We write and publish these stories. The publishing is another caveat that often makes your story sharper and neater. However, while you are in the process you feel that the mission is impossible.
Delighted to see that one of the missions is completed – a great hallmark for John which coincided with his new research adventure starting in a few days. This is his first first author paper! It is not tautology! It is his first original research paper where he is the first author. This position is a success measure in a research career. His teamwork skills secured him another few original papers. Well done John! Well deserved!
Last month we set ourselves the “10 Laps 10km” challenge for Childhood Cancer Awareness.
Now we have closed the GoFundMe and counted the charity buckets. We are delighted to announce we raised a grand total of €1419! We are over the moon with this sum, as 2020 required a very different kind of fundraiser than previous years.
Our three chosen charities: Children’s Health Foundation Crumlin (formerly CMRF), the Conor Foley Neuroblastoma Cancer Research Foundation, and Neuroblastoma UK, will each receive just over €470.
We’d like to say big thank you to everyone who donated. It will make a huge difference for these charities, this year especially, paving the way to better treatment options for children with cancer in the future.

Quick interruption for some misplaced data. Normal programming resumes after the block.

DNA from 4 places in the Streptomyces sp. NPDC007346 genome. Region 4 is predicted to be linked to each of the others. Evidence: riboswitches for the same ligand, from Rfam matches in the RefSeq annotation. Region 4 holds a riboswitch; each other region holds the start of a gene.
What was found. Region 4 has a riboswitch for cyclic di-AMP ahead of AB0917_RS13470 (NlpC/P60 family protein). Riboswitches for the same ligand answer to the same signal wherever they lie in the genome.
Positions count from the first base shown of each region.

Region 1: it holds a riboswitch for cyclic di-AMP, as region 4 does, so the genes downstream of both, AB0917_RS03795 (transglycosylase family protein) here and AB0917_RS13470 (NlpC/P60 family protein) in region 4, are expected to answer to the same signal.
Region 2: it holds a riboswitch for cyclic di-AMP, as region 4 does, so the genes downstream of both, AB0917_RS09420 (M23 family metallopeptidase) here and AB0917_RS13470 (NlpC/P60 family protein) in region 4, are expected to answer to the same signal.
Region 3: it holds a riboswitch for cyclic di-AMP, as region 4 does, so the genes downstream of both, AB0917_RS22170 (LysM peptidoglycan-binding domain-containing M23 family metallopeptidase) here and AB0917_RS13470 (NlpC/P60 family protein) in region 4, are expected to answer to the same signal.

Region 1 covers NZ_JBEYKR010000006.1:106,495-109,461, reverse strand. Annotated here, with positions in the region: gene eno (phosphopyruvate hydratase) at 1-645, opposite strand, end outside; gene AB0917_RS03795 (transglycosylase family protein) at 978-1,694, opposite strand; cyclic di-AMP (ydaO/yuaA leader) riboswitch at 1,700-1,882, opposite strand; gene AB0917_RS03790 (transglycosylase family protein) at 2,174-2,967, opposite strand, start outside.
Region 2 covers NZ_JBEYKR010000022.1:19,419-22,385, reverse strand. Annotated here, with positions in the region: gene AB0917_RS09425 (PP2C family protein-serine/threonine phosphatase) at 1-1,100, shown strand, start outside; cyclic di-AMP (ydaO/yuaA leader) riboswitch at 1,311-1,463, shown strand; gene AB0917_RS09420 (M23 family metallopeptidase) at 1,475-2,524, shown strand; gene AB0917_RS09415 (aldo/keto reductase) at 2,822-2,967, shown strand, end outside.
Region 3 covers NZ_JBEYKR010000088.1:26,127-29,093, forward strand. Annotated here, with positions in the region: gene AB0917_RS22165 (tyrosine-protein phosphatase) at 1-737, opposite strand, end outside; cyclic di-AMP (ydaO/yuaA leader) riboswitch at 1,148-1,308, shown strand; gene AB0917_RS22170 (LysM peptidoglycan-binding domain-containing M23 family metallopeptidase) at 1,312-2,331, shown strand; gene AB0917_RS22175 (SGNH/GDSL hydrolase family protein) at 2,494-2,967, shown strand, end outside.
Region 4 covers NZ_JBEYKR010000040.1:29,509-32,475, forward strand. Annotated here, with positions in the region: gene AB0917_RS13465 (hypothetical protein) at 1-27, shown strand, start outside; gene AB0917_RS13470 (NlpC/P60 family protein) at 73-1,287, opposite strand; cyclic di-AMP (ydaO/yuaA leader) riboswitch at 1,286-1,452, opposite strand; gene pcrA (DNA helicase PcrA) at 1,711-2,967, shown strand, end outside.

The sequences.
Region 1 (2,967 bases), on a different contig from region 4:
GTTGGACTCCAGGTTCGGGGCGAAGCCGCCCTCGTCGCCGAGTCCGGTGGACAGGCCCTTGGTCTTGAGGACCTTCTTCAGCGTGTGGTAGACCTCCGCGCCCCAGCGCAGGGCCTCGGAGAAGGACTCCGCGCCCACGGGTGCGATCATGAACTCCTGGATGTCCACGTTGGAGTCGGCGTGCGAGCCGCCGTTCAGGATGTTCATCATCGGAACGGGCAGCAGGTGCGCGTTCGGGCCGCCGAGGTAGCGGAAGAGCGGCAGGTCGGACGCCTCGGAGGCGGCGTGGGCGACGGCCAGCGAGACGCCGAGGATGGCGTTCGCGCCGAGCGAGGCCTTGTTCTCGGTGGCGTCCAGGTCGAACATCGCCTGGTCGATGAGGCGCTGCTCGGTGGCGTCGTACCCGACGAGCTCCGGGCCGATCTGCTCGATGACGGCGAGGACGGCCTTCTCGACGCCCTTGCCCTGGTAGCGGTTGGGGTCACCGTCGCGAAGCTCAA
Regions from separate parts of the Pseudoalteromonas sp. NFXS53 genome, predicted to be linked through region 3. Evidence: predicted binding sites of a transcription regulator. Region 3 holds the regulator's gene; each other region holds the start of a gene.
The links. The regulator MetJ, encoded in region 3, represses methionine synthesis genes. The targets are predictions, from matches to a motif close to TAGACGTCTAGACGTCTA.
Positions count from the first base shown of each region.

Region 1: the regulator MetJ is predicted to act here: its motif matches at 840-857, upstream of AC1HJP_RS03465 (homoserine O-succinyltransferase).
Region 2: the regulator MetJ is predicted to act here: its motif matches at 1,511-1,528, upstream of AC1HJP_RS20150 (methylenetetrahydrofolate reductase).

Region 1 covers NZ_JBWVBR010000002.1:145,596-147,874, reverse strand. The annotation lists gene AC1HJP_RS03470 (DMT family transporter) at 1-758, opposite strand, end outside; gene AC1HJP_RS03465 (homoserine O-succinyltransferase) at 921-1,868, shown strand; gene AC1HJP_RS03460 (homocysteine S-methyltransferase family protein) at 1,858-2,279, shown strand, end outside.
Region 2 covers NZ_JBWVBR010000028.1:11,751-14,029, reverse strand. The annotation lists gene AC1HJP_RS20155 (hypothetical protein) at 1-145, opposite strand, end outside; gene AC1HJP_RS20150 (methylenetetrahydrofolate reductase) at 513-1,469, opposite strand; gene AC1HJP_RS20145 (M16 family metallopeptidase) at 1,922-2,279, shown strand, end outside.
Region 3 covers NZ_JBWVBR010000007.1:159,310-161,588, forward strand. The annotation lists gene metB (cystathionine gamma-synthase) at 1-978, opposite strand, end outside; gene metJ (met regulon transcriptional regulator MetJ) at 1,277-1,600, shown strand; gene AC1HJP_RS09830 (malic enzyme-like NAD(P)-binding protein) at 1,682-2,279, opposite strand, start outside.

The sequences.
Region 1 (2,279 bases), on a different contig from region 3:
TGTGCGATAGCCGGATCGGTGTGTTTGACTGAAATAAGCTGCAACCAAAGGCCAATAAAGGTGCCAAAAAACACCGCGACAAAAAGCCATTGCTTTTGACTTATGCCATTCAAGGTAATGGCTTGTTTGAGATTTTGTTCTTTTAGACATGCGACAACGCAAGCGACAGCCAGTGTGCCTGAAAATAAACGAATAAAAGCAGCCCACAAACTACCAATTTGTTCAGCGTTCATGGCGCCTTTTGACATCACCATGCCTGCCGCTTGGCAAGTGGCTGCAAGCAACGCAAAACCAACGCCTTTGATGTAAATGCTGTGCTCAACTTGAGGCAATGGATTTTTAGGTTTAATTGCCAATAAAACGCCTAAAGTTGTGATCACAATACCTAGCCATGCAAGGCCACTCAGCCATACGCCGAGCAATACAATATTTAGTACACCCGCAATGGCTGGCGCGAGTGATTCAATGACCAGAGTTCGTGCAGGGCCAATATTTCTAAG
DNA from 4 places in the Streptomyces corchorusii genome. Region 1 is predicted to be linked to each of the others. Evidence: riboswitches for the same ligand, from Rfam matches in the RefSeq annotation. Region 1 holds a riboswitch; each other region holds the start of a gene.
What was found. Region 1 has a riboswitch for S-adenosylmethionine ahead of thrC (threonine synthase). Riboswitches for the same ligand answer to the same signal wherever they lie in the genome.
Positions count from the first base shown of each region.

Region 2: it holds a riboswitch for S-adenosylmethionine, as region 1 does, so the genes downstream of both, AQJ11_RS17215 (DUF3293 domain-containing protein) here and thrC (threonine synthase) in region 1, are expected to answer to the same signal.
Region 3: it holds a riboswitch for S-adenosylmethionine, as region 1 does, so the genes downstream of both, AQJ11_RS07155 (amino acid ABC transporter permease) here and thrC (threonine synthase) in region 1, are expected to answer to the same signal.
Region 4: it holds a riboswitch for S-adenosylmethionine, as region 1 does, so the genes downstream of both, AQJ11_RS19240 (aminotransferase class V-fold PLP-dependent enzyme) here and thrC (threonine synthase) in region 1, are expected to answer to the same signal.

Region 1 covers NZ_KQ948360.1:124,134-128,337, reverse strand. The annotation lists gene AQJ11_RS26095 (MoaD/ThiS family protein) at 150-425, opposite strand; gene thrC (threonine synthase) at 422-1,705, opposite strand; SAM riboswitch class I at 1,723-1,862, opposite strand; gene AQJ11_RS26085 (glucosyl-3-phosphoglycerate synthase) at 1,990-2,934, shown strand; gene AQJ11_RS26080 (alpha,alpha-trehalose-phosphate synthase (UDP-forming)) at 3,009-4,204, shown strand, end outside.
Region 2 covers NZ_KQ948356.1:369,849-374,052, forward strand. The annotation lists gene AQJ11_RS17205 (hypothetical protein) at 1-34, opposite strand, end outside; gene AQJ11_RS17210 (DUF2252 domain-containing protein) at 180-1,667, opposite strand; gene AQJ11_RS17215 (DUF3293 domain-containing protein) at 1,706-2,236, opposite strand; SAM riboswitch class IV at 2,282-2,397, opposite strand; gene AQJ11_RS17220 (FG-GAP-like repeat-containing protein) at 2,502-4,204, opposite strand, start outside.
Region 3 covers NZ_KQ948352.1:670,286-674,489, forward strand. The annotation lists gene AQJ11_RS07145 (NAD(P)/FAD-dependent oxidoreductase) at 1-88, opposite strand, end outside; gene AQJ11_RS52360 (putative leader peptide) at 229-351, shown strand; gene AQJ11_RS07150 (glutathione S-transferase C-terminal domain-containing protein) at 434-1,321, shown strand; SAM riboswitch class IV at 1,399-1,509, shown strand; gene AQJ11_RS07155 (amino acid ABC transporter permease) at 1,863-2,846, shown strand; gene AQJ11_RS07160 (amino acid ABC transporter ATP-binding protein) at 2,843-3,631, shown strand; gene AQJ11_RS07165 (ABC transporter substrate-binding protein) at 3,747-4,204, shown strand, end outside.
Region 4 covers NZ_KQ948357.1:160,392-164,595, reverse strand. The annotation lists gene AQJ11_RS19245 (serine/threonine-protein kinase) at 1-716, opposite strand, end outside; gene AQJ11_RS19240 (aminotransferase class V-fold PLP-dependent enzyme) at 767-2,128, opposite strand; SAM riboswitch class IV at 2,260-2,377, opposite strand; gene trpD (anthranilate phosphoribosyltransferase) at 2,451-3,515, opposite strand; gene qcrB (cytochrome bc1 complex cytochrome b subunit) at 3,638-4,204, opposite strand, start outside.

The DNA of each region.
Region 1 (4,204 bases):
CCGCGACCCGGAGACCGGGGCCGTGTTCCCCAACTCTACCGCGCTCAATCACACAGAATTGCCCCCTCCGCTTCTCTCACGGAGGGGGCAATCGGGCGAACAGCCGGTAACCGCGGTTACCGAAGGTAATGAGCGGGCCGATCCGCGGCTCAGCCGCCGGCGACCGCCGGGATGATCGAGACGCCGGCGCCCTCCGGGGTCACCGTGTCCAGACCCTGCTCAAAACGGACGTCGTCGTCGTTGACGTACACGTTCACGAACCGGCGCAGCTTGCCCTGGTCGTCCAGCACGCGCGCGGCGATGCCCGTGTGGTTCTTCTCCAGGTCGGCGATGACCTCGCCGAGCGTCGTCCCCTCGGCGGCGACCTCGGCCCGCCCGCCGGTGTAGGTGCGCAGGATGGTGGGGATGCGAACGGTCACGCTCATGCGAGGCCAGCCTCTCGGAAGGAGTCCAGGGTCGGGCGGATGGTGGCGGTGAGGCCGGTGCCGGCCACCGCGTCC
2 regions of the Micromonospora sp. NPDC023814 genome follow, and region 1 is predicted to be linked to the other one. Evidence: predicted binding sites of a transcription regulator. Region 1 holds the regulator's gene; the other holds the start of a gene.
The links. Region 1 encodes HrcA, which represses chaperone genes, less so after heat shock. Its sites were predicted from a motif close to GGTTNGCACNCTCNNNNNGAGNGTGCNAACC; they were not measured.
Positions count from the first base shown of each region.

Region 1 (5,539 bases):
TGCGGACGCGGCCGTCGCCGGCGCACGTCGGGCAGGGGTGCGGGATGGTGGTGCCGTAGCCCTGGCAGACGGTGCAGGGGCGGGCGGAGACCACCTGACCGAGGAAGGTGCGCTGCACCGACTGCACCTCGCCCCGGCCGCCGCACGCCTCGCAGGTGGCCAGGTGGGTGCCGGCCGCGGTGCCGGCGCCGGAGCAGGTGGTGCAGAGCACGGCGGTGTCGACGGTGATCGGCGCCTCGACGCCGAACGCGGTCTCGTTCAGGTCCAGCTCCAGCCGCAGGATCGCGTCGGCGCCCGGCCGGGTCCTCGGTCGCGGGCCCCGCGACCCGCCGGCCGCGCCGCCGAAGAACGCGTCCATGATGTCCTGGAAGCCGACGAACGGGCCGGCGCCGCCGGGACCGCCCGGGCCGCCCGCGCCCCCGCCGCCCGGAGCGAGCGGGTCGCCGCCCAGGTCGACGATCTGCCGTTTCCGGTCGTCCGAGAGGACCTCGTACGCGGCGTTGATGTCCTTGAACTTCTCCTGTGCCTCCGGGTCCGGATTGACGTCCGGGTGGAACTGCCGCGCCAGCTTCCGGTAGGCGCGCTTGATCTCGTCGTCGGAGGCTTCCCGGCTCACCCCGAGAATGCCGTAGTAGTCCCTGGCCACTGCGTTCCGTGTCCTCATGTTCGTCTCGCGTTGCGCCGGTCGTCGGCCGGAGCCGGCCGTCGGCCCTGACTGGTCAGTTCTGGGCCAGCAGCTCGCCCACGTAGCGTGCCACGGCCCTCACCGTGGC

The new norm, new challenges, new excitement and new achievements! We all proud to say that we completed 10K Vhi Womens Mini marathon socially distanced. Our paces were so different that distancing came absolutely natural. We ran it individually but were a team mentally. Even the capricious Irish weather was our ally. The Sun was bright. The air was fresh and crispy.
This was an individual challenge #POWEROF10: just you and the trail. 10 laps around St Stephen’s Green park were to make the target 10K in aid of Childhood Cancer Awareness Month. The celebration of life, therapeutical advancements, the strength of little patients battling their cancer and their families, doctors and carers who are supporting them in their journey. The emphasis on the gaps in available treatments and diagnosis and the importance of research that needs funding.
Personally, my 10K were split into two parts. The first 4K were full of arguments with my body. Why didn’t I like to do laps? Could I complete 10K? Was I fit to do it? Keep going! No walking – better slow jogging. Did one lap make 1K? Should I do a longer lap instead? And so on and so forth. Then, the second part kicked in. My body stopped arguing and began to enjoy it. I noticed beautiful Autumn colours on the trees, people walking around with a cup of coffee or chatting away, saw my team members overtaking me, and our volunteers counting our laps. People on the street and in the park were cheering us up. What a wonderful and fulfilling day!